As I think I’ve mentioned, this part of Australia is, although it doesn’t look it at first glance, a labyrinth of abandoned settler’s orchards. Every farm around here seems to have at least two of these gnarly fruit-thickets over in a back paddock somewheres.
These old orchards are the only sign left of previous shacks and farmhouses which dotted the landscape here over a hundred years ago, during the gold-rush years.
Yesterday I went to my favorite one, which is a couple of hills over from us, because we had heard some tantalizing reports about a Fig tree there – apparently this Fig was still pumping out the fruit most years, and if you could get in there before the birds, you would be in for a tasty snack.
We’re very keen on Figs as they’re pretty perfect for this bioregion, are deciduous, and grow rampantly – or so we’ve heard. And, novice gardener that I am, I’m on the lookout for non-tricky-to-grow trees in a serious way.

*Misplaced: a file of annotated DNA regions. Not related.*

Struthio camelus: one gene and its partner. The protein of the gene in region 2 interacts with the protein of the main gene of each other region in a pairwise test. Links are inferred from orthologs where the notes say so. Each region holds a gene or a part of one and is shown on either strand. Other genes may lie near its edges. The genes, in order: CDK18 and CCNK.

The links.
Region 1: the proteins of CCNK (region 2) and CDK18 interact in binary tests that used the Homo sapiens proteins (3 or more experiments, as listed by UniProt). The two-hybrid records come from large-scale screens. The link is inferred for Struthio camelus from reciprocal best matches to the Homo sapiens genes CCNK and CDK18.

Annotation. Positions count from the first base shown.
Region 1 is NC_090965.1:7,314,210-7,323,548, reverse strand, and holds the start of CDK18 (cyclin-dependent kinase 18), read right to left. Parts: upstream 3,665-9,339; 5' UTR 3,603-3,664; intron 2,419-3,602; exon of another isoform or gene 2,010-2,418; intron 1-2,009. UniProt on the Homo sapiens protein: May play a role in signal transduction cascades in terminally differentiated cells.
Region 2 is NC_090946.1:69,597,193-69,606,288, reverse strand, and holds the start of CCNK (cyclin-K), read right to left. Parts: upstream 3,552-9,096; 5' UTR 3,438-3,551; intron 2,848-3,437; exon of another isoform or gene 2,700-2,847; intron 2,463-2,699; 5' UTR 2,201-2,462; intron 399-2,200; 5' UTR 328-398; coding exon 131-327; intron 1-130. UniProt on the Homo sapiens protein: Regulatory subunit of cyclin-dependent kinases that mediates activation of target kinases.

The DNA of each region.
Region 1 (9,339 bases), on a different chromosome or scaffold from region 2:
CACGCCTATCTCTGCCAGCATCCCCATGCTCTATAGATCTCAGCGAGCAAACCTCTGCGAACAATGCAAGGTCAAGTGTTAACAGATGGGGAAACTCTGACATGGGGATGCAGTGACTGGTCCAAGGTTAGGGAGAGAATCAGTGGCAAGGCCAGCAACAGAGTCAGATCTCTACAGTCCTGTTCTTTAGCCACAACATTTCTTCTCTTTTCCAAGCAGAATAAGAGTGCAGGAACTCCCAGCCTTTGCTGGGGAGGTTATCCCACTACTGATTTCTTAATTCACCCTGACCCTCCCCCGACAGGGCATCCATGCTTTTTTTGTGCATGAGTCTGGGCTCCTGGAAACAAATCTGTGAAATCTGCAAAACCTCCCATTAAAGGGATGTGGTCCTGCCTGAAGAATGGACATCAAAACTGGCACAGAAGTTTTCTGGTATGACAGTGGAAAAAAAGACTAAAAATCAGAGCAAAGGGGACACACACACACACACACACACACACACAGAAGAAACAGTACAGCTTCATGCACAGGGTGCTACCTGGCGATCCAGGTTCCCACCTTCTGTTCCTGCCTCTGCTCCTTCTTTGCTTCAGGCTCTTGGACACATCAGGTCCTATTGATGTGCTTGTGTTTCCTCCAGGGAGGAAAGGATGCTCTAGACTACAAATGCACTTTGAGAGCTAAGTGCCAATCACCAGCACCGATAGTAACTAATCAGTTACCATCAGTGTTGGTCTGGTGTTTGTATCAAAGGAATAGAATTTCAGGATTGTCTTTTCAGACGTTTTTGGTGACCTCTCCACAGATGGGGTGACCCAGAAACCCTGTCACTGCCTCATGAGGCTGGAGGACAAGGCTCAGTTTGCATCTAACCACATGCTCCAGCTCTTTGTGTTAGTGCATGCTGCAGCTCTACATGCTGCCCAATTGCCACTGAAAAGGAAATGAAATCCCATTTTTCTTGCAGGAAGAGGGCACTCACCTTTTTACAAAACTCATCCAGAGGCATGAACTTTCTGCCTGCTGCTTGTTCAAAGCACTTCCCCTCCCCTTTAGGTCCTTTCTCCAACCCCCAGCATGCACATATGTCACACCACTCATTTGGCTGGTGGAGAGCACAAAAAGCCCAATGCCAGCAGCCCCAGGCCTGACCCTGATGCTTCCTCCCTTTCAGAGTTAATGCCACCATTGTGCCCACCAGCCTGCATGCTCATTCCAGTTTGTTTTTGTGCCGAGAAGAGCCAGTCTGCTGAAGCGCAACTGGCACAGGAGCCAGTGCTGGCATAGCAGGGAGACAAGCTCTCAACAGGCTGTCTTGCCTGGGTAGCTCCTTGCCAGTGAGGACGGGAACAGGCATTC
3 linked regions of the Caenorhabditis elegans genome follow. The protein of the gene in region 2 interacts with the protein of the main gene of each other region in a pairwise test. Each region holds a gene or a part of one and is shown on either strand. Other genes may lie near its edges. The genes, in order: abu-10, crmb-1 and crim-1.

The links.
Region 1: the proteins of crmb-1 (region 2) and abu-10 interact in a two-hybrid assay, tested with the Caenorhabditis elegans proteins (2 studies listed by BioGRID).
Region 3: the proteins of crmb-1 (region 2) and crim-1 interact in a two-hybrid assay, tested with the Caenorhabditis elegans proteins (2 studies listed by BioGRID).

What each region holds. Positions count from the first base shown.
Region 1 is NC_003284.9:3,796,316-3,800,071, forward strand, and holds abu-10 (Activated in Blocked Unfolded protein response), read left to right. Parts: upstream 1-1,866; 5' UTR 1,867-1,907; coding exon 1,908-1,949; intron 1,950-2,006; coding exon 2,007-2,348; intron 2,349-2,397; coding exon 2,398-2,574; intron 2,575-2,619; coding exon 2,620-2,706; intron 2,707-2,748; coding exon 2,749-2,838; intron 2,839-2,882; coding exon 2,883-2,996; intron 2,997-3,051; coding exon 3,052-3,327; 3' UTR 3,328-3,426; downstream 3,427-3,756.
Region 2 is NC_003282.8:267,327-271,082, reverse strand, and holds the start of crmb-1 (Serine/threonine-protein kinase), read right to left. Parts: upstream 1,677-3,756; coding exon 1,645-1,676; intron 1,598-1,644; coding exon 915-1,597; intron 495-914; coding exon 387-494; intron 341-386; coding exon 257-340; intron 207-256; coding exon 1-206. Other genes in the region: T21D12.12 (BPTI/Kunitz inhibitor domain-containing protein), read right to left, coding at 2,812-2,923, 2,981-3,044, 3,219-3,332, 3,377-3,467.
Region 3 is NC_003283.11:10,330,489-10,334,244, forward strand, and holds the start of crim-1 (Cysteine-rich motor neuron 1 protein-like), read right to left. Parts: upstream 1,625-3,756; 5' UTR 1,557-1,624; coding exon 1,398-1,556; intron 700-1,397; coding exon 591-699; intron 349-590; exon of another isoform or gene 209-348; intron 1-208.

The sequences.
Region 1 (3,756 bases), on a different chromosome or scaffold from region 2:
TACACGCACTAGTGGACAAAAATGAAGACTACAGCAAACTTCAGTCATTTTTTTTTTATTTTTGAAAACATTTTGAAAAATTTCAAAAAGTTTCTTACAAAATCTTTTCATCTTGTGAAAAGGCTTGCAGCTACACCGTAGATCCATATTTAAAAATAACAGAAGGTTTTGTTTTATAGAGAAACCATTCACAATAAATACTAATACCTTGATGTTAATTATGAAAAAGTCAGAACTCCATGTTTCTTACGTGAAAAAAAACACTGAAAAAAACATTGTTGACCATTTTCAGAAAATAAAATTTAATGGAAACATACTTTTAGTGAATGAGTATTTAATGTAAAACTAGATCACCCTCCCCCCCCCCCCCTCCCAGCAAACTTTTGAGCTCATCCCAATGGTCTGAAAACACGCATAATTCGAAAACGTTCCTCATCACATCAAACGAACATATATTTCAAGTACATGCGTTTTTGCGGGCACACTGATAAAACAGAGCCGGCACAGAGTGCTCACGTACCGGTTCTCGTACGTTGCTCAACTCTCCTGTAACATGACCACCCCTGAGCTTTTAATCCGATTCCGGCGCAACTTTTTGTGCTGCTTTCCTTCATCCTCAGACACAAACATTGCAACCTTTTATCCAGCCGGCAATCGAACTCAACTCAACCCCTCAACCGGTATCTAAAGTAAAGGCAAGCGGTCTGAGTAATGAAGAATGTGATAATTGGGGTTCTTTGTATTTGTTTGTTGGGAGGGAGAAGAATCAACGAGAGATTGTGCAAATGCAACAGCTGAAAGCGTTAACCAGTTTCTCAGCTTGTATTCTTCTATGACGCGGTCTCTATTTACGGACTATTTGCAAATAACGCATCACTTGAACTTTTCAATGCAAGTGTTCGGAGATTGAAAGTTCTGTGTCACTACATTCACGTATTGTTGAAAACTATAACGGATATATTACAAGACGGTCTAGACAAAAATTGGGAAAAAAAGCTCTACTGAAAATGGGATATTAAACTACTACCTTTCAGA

So off I went, and I made an episode while i was there… as you can see, I am, as they say, ‘at the beginning of my journey’ when it comes to gardening and propagating effectively… but there is only one way to learn…
We’ve become quite attached to these old orchards as sort of abstract maps, which indicate the activity that was here 4 generations ago. They’re like little mysteries in the landscape – signs of former homes and domesticity in a seemingly otherwise barren landscape of sheep and dry, dusty roads.
Strangely, most of these orchards seem to be doing pretty well, despite a considerable lack of attention (unless you count the sheep, who love them)… and because they’re obviously acclimatised to this area, we’ve been going a little crazy collecting cuttings from here, there and everywhere, in the hope of establishing an orchard of our own.
Anyone got any cuttings advice they’d like to share? I am very open to suggestions…
Sorry for sharing our lives with you! Luckily theres plenty of clinical howtos out there to chose from instead 🙂